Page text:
The Gwyn & Campbell carbine, also known as the 'Grapevine Carbine", was the invention of businessmen Edward Gwyn and partner Abner C. Campbell and manufactured circa 1863-1864.
There were two types manufactured. Type I and Type II, for a total of 8,202 produced.
A main difference between the Model I and Model II Gwyn & Campbell carbines was cosmetic. Model I’s hammer and guard lever curved more than Model II and were considered more “serpentine.” Model II sported a flatter handle and a slightly-rounded lever. Also, the two models’ lockplate screws entered the lockplates at different sides: from the right on Model I and from the left on Model II. Pictured here is the Type II.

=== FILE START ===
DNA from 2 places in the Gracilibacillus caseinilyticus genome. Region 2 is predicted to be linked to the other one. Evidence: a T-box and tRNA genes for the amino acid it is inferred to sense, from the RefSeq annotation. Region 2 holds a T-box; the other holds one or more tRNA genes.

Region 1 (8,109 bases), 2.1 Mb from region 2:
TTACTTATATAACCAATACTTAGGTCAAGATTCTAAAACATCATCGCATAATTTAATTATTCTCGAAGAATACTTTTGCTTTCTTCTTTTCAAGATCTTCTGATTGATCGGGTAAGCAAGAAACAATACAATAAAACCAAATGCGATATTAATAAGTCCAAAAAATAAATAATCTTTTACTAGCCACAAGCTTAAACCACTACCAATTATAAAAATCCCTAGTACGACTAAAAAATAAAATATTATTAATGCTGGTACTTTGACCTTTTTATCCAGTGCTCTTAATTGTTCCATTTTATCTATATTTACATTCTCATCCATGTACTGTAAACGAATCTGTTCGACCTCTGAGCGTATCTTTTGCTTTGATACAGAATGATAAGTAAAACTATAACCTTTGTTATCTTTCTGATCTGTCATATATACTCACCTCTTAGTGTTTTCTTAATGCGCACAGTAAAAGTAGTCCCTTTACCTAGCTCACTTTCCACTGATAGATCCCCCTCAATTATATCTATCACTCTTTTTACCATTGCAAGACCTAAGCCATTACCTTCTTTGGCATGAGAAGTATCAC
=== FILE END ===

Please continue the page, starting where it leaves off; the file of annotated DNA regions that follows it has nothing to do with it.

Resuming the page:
The U.S. Ordnance Department granted over a dozen contracts to Gwyn & Campbell
The breech end of the barrel is octagon and is fitted with a folding leaf rear sight graduated to 600 yards. Sling bar and ring on the left side of the receiver. The rear lock plate screw enters from the left side of the stock wrist. The hammer is flat with beveled edges and the lever is the shorter Type II pattern with the vertically mounted claw-like latch.
Many Calvary Regiments were issued the Gwyn and Campbell with a few being the 2nd and 3rd Arkansas; 5th, 6th and 16th Illinois; 3rd and 4th Indiana’s; 4th and 8th Iowa; 2nd, 6th and 14th Kansas; 10th, 12th, 14th and 40th Kentucky; 4th and 8th Missouri; 5th and 8th Ohio; 7th Tennessee; and the 3rd Wisconsin.